For my strength Our weakness may seem, as if it were an obstacle in the way of God’s perfecting his strength in us. Paul does not merely deny this, but maintains, on the other hand, that it is only when our weakness becomes apparent, that God’s strength is duly perfected. To understand this more distinctly, we must distinguish between God’s strength and ours; for the word my is emphatic. “My strength,” says the Lord, (meaning that which helps man’s need — which raises them up when they have fallen down, and refreshes them when they are faint,) “is perfected in the weakness of men;that is, it has occasion to exert itself, when the weakness of men becomes manifest; and not only so, but it is more distinctly recognized as it ought to be. For the word perfected has a reference to the perception and apprehension of mankind, because it is not perfected unless it openly shines forth, so as to receive its due praise. For mankind have no taste of it, unless they are first convinced of the need of it, and they quickly lose sight of its value, if they are not constantly exercised with a feeling of their own weakness.

Most gladly, therefore This latter statement confirms the exposition that I have given. I will glory, says he, in my infirmities, that the power of Christ may dwell in me 912912     The original word, ἐπισκηνώσὟ, properly means, to pitch a tent, or tabernacle, upon. Raphelius quotes two passages from Polybius, in which the verb is used as meaning — to enter into, and dwell in. Τὸ δὲ τελευτασῖον ἐπισωκηνώσαντες ἐπὶ τὰς οἰκίας “and at last, having entered in, and taken possession of the houses.” Μετὰ δὲ ταῦτα ταῖς οἰκίαις ἐπισκηνώσαντες κατεῖχον τὴν πόλιν — “And after these things, having entered into the houses, they took possession of the city.” — CEcumenius, cited by Parkhurst, considers ἐπίσκηνώσὟ, as employed by the Apostle here, to be equivalent to ὁλη ἐν ὁλω κατοικήσὟ — “may entirely take possession of,me, and dwell in me.” — It is admirably well observed by Dr. Adam Clarke, that “the same Eternal WORD,” (of whom it is said in John 1:14, that he “was made flesh, and made his tabernacle among us, (ἐσκήνωσεν ἐν ἡμῖν,) full of grace and truth,”) “promised to make his tabernacle with the Apostle, and gives him a proof that he was still the samefull of grace and truth, by assuring him that his grace should be sufficient for him.” — Ed. Hence, the man that is ashamed of this glorying, shuts the door upon Christ’s grace, and, in a manner, puts it away from him. For then do we make room for Christ’s grace, when in true humility of mind, we feel and confess our own weakness. The valleys are watered with rain to make them fruitful, while in the mean time, the high summits of the lofty mountains remain dry. 913913     Sees et steriles;” — “Dry and barren.” Let that man, therefore, become a valley, who is desirous to receive the heavenly rain of God’s spiritual grace. 914914     Much in accordance with this beautiful sentiment is Bunyan’s description of the “Valley of Humiliation,” in the second part of his “Pilgrim’s Progress.” “It is the best and most fruitful piece of ground in all these parts. It is fat ground, and, as you see, consisteth much in meadows; and if a man was to come here in the summer-time, as we do now, if he knew not any thing before thereof, and if he also delighted himself in the sight of his eyes, he might see that which would be delightful to him.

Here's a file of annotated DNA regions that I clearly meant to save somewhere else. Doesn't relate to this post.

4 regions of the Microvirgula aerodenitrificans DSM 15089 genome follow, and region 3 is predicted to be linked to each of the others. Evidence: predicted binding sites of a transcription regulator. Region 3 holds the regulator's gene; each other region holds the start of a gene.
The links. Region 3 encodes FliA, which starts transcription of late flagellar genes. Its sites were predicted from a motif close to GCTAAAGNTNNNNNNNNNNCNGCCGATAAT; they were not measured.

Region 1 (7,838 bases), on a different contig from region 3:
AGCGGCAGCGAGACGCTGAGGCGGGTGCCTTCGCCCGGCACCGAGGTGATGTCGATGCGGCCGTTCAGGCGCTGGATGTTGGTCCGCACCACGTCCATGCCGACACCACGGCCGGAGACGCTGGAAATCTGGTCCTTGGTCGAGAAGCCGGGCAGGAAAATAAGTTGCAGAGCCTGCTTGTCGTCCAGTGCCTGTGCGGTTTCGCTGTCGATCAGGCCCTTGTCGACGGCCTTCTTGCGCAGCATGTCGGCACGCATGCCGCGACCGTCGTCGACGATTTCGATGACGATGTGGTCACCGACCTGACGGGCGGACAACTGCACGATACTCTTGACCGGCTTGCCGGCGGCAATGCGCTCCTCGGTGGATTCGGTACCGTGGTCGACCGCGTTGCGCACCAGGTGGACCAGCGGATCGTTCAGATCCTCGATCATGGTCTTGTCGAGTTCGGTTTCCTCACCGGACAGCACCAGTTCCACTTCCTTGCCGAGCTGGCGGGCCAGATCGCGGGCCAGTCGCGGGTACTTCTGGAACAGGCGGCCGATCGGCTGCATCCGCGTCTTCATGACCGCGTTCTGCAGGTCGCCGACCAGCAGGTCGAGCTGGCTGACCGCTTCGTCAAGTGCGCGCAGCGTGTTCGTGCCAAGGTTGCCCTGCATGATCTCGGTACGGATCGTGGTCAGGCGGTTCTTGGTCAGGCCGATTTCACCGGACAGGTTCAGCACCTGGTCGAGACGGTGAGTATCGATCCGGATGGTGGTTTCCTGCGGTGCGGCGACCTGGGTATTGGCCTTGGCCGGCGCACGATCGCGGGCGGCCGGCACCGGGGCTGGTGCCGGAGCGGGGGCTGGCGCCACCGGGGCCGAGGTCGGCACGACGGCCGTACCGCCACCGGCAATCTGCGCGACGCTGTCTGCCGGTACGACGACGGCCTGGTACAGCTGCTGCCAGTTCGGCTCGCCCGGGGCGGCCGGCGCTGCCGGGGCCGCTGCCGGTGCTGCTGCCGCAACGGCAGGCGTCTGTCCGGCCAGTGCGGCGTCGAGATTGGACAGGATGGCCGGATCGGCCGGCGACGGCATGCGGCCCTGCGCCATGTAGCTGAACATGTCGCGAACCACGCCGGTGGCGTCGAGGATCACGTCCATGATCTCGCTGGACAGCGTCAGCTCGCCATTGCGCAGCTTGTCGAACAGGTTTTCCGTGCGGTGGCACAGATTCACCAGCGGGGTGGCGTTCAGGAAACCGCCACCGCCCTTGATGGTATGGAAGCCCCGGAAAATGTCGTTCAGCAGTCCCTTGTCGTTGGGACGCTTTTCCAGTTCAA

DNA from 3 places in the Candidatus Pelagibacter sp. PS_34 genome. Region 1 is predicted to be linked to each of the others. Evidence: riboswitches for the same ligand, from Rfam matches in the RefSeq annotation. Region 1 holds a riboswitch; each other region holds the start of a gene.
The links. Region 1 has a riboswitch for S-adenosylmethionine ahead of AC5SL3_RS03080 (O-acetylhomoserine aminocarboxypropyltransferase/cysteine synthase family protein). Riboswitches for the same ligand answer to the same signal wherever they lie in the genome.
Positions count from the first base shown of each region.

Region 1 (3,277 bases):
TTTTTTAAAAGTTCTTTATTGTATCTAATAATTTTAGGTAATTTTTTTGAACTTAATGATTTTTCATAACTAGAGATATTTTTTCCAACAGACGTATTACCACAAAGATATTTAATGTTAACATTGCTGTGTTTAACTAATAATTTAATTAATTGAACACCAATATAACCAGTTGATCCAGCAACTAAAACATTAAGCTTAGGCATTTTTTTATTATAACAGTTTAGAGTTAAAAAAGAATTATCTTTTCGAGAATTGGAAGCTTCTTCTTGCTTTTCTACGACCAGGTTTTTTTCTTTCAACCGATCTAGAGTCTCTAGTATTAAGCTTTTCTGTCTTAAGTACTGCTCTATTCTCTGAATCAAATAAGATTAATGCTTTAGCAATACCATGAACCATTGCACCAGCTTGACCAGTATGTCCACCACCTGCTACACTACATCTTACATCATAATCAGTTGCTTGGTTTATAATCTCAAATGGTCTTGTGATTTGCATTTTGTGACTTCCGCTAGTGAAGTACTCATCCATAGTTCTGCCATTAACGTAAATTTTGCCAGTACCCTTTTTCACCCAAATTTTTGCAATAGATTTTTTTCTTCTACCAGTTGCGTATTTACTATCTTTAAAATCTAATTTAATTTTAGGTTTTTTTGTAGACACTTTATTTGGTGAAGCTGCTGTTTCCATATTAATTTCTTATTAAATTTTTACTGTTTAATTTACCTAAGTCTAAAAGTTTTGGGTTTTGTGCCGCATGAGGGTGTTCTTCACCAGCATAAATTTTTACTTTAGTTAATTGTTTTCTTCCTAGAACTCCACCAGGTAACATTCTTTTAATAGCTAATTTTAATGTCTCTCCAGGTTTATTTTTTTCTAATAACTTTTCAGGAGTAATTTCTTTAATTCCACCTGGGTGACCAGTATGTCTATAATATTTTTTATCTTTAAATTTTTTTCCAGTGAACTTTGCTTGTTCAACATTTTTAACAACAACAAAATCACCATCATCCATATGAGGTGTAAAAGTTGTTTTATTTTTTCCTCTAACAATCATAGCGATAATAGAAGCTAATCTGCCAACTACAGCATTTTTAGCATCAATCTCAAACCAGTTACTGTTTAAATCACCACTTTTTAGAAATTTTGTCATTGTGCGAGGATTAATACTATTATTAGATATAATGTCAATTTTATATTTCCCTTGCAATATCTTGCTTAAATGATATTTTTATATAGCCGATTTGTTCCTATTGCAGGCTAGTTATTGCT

‘Behold how green this valley is! also how beautiful with lilies!’
(Song of Solomon 2:1.)

   I have known many labouring men that have got good estates in this Valley of Humiliation. (1 Peter 5:5.) ‘For God resisteth the proud, but giveth grace unto the humble.’ (James 4:6.) For indeed it is a very fruitful soil, and doth bring forth by handfuls.” — Bunyan’s Allegorical Works, (Glasgow, 1843,) p. 164. — Ed.

He adds most gladly, to show that he is influenced by such an eager desire for the grace of Christ, that he refuses nothing for the sake of obtaining it. For we see very many yielding, indeed, submission to God, as being afraid of incurring sacrilege in coveting his glory, but, at the same time, not without reluctance, or at least, less cheerfully than were becoming. 915915     “Ce n’est point si nayfuement et franchement qu’il faloit;” — “It is not so ingenuously and frankly, as it ought to be.”